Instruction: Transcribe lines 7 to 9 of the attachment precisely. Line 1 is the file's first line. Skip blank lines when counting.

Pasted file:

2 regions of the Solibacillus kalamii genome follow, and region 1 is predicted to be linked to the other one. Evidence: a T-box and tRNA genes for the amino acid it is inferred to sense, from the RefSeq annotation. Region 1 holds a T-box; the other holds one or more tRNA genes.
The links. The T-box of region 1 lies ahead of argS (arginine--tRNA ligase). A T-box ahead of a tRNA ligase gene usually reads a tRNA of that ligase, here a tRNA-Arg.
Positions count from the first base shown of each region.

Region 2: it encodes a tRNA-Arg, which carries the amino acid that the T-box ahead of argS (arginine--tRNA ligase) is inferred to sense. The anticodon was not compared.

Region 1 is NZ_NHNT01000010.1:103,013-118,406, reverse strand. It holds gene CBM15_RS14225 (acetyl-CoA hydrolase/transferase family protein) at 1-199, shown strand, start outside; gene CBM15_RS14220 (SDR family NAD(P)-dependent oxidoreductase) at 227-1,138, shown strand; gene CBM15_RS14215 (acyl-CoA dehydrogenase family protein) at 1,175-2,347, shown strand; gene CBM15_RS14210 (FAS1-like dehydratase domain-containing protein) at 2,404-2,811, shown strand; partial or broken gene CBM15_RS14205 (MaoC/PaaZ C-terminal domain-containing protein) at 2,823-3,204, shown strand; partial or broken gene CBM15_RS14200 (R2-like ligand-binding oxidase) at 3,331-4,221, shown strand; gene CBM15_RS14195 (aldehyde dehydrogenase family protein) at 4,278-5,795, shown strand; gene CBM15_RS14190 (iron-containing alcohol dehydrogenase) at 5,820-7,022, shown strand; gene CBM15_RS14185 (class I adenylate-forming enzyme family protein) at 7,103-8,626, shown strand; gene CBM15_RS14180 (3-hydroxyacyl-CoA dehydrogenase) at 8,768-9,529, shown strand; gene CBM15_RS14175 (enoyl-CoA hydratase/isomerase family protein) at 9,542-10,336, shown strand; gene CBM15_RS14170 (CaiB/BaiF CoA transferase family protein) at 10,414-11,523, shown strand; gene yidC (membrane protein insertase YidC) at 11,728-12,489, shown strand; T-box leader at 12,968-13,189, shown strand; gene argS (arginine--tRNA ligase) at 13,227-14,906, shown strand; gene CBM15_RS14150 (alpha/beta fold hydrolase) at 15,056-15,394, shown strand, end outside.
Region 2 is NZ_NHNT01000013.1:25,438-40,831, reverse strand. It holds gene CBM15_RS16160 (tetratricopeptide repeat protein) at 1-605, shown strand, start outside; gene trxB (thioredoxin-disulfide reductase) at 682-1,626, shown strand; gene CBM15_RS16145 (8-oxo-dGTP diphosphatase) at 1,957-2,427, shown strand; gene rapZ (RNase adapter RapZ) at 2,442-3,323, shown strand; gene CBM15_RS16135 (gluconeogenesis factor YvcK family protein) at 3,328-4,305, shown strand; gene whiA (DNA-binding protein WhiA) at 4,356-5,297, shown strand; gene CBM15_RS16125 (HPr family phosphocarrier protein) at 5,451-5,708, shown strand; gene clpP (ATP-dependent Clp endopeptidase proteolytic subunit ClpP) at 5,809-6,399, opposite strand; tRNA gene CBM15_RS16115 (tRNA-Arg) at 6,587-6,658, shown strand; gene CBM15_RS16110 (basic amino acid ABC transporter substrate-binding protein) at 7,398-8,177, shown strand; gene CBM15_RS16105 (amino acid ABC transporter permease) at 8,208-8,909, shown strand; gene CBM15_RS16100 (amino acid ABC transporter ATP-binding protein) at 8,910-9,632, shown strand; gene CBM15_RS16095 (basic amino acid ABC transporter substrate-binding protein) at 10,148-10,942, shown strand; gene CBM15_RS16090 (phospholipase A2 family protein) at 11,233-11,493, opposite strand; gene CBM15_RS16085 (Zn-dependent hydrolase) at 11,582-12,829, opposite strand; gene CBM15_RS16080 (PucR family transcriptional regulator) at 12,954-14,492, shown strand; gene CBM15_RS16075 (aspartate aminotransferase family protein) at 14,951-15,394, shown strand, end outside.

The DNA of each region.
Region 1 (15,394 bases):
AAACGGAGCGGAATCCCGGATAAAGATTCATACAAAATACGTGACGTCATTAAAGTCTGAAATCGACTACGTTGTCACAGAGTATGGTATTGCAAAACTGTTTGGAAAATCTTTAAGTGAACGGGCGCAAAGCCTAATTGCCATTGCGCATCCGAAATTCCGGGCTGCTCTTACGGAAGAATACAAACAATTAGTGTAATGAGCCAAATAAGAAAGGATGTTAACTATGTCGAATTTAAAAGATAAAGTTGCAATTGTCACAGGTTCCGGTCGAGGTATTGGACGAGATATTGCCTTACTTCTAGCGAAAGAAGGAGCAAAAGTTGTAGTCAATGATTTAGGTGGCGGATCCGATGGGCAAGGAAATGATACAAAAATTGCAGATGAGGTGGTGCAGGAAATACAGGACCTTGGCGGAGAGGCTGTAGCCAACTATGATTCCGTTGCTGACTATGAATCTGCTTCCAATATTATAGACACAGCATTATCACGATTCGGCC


The DNA of each region.
Region 1 (15,394 bases):
AAACGGAGCGGAATCCCGGATAAAGATTCATACAAAATACGTGACGTCATTAAAGTCTGAAATCGACTACGTTGTCACAGAGTATGGTATTGCAAAACTGTTTGGAAAATCTTTAAGTGAACGGGCGCAAAGCCTAATTGCCATTGCGCATCCGAAATTCCGGGCTGCTCTTACGGAAGAATACAAACAATTAGTGTAATGAGCCAAATAAGAAAGGATGTTAACTATGTCGAATTTAAAAGATAAAGTTGCAATTGTCACAGGTTCCGGTCGAGGTATTGGACGAGATATTGCCTTACTTCTAGCGAAAGAAGGAGCAAAAGTTGTAGTCAATGATTTAGGTGGCGGATCCGATGGGCAAGGAAATGATACAAAAATTGCAGATGAGGTGGTGCAGGAAATACAGGACCTTGGCGGAGAGGCTGTAGCCAACTATGATTCCGTTGCTGACTATGAATCTGCTTCCAATATTATAGACACAGCATTATCACGATTCGGCC